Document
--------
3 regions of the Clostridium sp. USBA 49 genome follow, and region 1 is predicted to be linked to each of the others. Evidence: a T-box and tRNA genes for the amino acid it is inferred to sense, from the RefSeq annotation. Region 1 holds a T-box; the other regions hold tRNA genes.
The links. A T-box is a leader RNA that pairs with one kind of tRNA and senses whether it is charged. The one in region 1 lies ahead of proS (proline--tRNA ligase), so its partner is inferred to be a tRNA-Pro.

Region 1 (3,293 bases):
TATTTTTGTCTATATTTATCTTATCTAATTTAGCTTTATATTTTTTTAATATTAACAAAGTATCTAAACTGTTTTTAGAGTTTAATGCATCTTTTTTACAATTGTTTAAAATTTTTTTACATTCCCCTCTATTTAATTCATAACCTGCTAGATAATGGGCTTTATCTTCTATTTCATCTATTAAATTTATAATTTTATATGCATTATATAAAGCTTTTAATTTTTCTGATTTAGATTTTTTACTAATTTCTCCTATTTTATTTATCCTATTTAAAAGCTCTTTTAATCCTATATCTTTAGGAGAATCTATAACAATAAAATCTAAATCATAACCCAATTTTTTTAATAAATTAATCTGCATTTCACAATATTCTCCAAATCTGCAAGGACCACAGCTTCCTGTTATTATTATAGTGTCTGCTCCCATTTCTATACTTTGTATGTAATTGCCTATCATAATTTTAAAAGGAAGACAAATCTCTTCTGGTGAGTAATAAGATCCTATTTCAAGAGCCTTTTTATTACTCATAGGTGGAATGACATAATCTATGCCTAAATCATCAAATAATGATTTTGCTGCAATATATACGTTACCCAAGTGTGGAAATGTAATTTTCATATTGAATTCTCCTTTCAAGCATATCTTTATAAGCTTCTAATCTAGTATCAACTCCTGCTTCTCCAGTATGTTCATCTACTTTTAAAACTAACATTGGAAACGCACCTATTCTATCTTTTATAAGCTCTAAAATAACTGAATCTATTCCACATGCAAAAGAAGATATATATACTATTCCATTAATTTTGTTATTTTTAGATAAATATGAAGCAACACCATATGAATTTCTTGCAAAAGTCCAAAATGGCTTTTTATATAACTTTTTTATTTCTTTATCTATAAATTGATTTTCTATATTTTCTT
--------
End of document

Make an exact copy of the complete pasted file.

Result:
3 regions of the Clostridium sp. USBA 49 genome follow, and region 1 is predicted to be linked to each of the others. Evidence: a T-box and tRNA genes for the amino acid it is inferred to sense, from the RefSeq annotation. Region 1 holds a T-box; the other regions hold tRNA genes.
The links. A T-box is a leader RNA that pairs with one kind of tRNA and senses whether it is charged. The one in region 1 lies ahead of proS (proline--tRNA ligase), so its partner is inferred to be a tRNA-Pro.

Region 1 (3,293 bases):
TATTTTTGTCTATATTTATCTTATCTAATTTAGCTTTATATTTTTTTAATATTAACAAAGTATCTAAACTGTTTTTAGAGTTTAATGCATCTTTTTTACAATTGTTTAAAATTTTTTTACATTCCCCTCTATTTAATTCATAACCTGCTAGATAATGGGCTTTATCTTCTATTTCATCTATTAAATTTATAATTTTATATGCATTATATAAAGCTTTTAATTTTTCTGATTTAGATTTTTTACTAATTTCTCCTATTTTATTTATCCTATTTAAAAGCTCTTTTAATCCTATATCTTTAGGAGAATCTATAACAATAAAATCTAAATCATAACCCAATTTTTTTAATAAATTAATCTGCATTTCACAATATTCTCCAAATCTGCAAGGACCACAGCTTCCTGTTATTATTATAGTGTCTGCTCCCATTTCTATACTTTGTATGTAATTGCCTATCATAATTTTAAAAGGAAGACAAATCTCTTCTGGTGAGTAATAAGATCCTATTTCAAGAGCCTTTTTATTACTCATAGGTGGAATGACATAATCTATGCCTAAATCATCAAATAATGATTTTGCTGCAATATATACGTTACCCAAGTGTGGAAATGTAATTTTCATATTGAATTCTCCTTTCAAGCATATCTTTATAAGCTTCTAATCTAGTATCAACTCCTGCTTCTCCAGTATGTTCATCTACTTTTAAAACTAACATTGGAAACGCACCTATTCTATCTTTTATAAGCTCTAAAATAACTGAATCTATTCCACATGCAAAAGAAGATATATATACTATTCCATTAATTTTGTTATTTTTAGATAAATATGAAGCAACACCATATGAATTTCTTGCAAAAGTCCAAAATGGCTTTTTATATAACTTTTTTATTTCTTTATCTATAAATTGATTTTCTATATTTTCTT